Royal Fleet Auxiliary (RFA) Fort Victoria has returned to sea following a dry-docking period at Cammell Laird’s Birkenhead shipyard that saw the vessel undergo its 30-year special survey.
The supply ship is one of the largest vessels operated by the UK Ministry of Defence and plays a key role at the forefront of British naval operations.
RFA Fort Victoria sailed from Cammell Laird’s non-tidal wet basin bound for Loch Striven in Scotland in January, having undergone a major programme of work carried out under a 10-year Through Life Support contract awarded to the marine engineering services provider in 2018.
Key aspects of the ship’s 30-year special survey included inspections and maintenance of RFA Fort Victoria’s main engines, propulsion systems and steering equipment. All of the ship’s side valves, more than 230, were also inspected and serviced. The vessel’s ballast valve operation remote control was upgraded, along with its stores and Replenishment at Sea (RAS) cranes. A full tank survey was carried out and a new hangar crane installed.
The latest work followed a two-phase life extension programme completed by Cammell Laird in 2018, designed to keep RFA Fort Victoria in service.
John Kennedy, MOD Programme Director at Cammell Laird, said: “Merseyside is once again a major hub for shipbuilding, ship repair, conversions and refits, and we’re only too pleased to be using our world-class skills and facilities to support the RFA Flotilla.
“During the past decade we have established a strong relationship with the RFA and built up considerable expertise. The workforce’s in-depth knowledge of RFA Fort Victoria is invaluable – it allows us to strive for continuous improvement, provide value for money for UK taxpayers and maximise the availability of these ships for the RFA.”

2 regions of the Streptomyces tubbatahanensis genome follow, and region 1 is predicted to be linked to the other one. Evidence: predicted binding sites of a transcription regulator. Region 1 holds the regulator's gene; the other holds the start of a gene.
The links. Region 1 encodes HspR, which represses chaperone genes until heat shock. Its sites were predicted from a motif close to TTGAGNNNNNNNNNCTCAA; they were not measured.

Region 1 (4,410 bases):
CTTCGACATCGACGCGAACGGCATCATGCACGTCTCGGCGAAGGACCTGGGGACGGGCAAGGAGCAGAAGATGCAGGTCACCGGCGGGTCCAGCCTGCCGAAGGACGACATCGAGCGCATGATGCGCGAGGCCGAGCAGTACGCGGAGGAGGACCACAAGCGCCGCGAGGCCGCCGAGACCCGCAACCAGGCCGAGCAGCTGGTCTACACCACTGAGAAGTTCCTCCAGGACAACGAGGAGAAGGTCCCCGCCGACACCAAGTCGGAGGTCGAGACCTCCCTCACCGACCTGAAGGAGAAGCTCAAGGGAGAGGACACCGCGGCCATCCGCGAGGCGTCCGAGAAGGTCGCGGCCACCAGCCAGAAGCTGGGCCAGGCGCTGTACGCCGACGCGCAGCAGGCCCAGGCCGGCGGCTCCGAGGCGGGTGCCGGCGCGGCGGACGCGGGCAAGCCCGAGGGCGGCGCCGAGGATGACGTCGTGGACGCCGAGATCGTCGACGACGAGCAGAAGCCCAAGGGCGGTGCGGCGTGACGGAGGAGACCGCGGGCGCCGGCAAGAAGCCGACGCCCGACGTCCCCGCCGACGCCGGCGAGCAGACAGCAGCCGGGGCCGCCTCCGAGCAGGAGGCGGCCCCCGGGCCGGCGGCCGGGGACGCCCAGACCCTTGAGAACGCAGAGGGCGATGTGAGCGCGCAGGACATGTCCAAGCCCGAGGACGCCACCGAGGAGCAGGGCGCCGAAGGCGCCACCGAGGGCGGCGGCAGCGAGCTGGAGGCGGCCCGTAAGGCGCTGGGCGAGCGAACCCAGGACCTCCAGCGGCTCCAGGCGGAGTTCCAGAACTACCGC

During her time in dry dock, RFA Fort Victoria’s port and starboard propellers, propeller shafts, inner and outer stern seals, all intermediate shafts, shaft couplings and bearing blocks were unshipped from their normal working positions and presented to the class surveyor before being refitted. The ship’s propulsion line gearboxes were inspected at the same time, which in turn allowed engineers to inspect and renew major items on both clutches, and refurbish two shaft brakes.
In addition, the ship’s lifeboats and lifeboat davits were put through a programme of testing and maintenance, while steelwork surveys and repairs were carried out in one of the ship’s lift shafts.
Mr Kennedy added: “Managing the available space on board RFA Fort Victoria was a particularly challenging aspect of this refit as we were turning an already congested space into a major workplace filled with heavy lifting equipment, specialised tooling and skilled tradespeople. As a result, we needed to move a large number of ancillary items to a safe stowage area before work could commence.”
The two 10-year Through Life Support contracts awarded to Cammell Laird in 2018 help sustain more than 300 jobs at the company and across its supply chain. They also support the continuation of the firm’s apprentice training programme, which takes in around 20 talented young people from the area each year. On this occasion, Cammell Laird apprentices supported the servicing and inspection of Fort Victoria’s main engines and propulsion systems. More than 200 apprentices have been recruited since 2008, with in excess of £12million invested in staff training.